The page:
The ‘Great Netflix Correction’ Is Far From Over
For Netflix, the question remains if the streaming business without alternate revenue streams, unlike Amazon, Apple, or Disney, a viable investment option?
Post-the second quarter results, Netflix has become a company of chaos and confusion, for the investors are either overreacting to the numbers or underreacting.
In the second quarter of 2022, Netflix registered a net loss of 970,000 subscribers against a predicted loss of 2,000,000 or two million, thus making many observers wonder if the ‘Great Netflix Correction’ was now over.
In the first quarter of the year, Netflix lost 200,000 subscribers, sending the share price for a toss, but a loss almost five times bigger than that of Q1 ushered in unbelievable optimism amongst the shareholders.
On 19 April 2022, Netflix closed at $198.40, down from $348.61 a week ago, after the Q1 numbers came out. On 20 January 2022, the closing share price was $508.25, which came down to $350-odd a week after the results for the final quarter of 2021 were announced.
On the first Monday of January 2022, Netflix closed at around $600, hit a low of $160-odd, and is now trading at $220-odd. Put simply, Netflix has been hammered like no other stock this year, not Meta, not Alphabet, and not Apple or Microsoft. Yet, at a loss of 970,000 subscribers, with no end to inflation in sight, what exactly are the promoters celebrating when it comes to Netflix?
In the last ten-odd days since the numbers have come out, Netflix’s stock price is up by more than 30 per cent. Thus, a loss of 200,000 subscribers results in a 50 per cent downfall of the stock, but five times bigger loss results in a 30 per cent uptick.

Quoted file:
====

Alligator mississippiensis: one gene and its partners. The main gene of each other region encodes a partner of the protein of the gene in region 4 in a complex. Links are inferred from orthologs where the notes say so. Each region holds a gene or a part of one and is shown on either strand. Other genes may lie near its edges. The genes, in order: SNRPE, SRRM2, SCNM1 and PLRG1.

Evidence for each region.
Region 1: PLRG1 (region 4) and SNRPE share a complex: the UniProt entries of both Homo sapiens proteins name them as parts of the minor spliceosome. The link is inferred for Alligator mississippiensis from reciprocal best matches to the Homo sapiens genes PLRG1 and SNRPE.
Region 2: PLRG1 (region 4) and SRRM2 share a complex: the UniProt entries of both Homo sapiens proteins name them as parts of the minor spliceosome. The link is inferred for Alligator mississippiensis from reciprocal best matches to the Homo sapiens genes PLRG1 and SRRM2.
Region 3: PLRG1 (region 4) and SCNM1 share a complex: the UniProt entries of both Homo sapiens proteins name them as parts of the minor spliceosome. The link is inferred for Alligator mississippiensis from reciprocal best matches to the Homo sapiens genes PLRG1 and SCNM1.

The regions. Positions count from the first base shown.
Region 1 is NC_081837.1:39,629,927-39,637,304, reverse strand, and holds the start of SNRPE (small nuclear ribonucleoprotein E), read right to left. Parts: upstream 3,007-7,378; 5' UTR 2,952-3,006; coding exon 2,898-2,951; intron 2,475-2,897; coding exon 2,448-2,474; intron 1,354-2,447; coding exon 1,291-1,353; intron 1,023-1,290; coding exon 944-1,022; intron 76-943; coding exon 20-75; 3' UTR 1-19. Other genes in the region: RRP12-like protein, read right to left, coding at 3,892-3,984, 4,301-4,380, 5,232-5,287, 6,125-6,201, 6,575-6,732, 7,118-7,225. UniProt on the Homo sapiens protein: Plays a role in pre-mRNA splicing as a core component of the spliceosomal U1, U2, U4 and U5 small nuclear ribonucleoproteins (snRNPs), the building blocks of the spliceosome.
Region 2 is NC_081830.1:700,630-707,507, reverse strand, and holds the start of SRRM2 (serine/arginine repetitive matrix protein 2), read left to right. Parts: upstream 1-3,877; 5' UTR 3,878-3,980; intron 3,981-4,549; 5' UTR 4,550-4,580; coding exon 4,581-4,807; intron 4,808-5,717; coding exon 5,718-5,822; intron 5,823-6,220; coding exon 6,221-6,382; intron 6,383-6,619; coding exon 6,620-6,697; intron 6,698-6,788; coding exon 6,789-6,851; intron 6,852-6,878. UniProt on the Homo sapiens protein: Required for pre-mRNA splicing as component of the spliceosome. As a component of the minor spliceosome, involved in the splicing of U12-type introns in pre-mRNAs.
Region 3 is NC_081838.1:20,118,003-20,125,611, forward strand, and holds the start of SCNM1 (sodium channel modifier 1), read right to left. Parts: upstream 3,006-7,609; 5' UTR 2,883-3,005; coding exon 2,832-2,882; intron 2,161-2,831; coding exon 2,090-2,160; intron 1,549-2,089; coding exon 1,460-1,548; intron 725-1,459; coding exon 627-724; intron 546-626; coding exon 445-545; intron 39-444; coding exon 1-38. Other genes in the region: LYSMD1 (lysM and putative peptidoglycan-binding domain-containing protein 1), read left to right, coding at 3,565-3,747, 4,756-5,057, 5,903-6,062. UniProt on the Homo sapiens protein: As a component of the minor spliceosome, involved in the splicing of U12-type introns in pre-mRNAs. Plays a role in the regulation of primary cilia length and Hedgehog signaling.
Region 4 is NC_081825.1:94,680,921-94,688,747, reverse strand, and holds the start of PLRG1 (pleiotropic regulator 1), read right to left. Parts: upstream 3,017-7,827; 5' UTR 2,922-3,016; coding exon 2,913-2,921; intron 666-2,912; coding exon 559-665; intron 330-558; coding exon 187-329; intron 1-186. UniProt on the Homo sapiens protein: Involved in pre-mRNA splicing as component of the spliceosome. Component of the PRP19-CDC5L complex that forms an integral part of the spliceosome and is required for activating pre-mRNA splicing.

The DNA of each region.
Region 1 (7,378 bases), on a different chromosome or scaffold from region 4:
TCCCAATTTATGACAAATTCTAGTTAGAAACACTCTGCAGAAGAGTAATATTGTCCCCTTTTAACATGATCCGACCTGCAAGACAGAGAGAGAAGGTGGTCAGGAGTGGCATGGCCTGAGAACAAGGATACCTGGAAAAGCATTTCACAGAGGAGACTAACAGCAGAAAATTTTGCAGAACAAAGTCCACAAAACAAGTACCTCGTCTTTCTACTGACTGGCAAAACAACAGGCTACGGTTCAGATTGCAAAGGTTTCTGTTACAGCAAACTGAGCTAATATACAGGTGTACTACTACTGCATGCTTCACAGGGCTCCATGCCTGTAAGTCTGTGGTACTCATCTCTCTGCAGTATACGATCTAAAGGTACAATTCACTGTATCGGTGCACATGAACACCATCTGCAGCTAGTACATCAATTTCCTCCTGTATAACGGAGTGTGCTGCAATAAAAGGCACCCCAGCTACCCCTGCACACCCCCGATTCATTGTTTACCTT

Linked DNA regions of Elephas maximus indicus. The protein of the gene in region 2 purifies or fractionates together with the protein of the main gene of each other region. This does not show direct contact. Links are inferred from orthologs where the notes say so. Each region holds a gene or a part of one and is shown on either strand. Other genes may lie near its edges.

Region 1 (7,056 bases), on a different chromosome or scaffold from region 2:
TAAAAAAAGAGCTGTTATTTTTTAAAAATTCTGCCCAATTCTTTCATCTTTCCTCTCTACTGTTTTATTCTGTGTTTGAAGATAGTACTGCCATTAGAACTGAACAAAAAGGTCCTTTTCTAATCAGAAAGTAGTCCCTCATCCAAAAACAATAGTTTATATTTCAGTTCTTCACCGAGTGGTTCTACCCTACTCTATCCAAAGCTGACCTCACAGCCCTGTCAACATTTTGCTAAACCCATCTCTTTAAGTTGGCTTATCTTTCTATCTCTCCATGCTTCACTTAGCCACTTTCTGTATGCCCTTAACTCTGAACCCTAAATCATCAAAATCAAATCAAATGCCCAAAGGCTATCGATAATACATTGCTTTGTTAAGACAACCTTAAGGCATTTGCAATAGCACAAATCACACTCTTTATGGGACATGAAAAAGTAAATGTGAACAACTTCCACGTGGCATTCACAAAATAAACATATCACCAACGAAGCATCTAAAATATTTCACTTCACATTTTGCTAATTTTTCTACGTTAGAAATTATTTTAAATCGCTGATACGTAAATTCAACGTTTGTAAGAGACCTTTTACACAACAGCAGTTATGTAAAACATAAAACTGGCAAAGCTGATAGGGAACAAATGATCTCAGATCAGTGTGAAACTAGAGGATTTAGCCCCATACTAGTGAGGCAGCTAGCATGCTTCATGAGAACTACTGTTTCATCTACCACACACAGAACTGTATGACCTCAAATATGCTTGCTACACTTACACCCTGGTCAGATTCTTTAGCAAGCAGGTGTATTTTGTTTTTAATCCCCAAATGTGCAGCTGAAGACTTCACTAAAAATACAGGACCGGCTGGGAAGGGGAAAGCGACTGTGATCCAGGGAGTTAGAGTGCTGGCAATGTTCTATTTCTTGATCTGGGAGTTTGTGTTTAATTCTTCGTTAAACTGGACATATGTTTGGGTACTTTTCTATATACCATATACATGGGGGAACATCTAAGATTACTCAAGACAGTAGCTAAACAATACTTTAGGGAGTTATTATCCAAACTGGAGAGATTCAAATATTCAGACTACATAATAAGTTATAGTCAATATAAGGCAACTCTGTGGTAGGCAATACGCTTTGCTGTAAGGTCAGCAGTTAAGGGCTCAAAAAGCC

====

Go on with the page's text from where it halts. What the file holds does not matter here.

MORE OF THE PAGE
The question then arises if the ‘two million losses predicted in Q2’ was about setting up Netflix for a big and impossible failure, at least on paper, that anything contrary to that would be celebrated as a victory, for the concerns for the company around content spending, debt, franchises, and rival streaming studios remain.
For the next two quarters, the questions are few but significant. Can the company arrest the net loss of subscribers and retain the momentum it gained from the pandemic? Will the ad-supported version, being launched in partnership with Microsoft, solve the pricing problem when it comes to rivals like Apple TV, Disney, HBO in the West, and other local players in the Asian market?
Can the company deliver another hit franchise, as it did in the preceding quarter in the form of Stranger Things, to keep subscribers excited? And finally, is the streaming business without alternate revenue streams, unlike Amazon, Apple, or Disney, a viable investment option?
Netflix has a positive cash flow today of more than a billion dollars, and it is expected to increase to $4 billion by the end of 2023. Still, challenges around content expenditure are being anticipated.
In 2020, Netflix spent around $12 billion on production, but the number increased to around $18 billion for 2021 and 2022. Even as the revenue increases, the competition from players will also increase. Gone are the days when Netflix was expected to capture 600-900 million subscribers globally, thus potential global supremacy can't be banked upon to solve the underlying problems in the long-run.
Earlier this month, Netflix’s $200 million adventure, The Gray Man, came out. While it had the usual thrills and tricks, it doesn’t add much to the library that can retain subscribers for the long haul.
Netflix, for a few years now, has been playing the T20 format while its success lies in the red-ball, the long game. Thus, one ponders if the shareholders, at a net loss of 970,000, are celebrating too early and if the 'Great Netflix Correction' is far from over.
Also Read: Netflix: Too Broke To Be Woke
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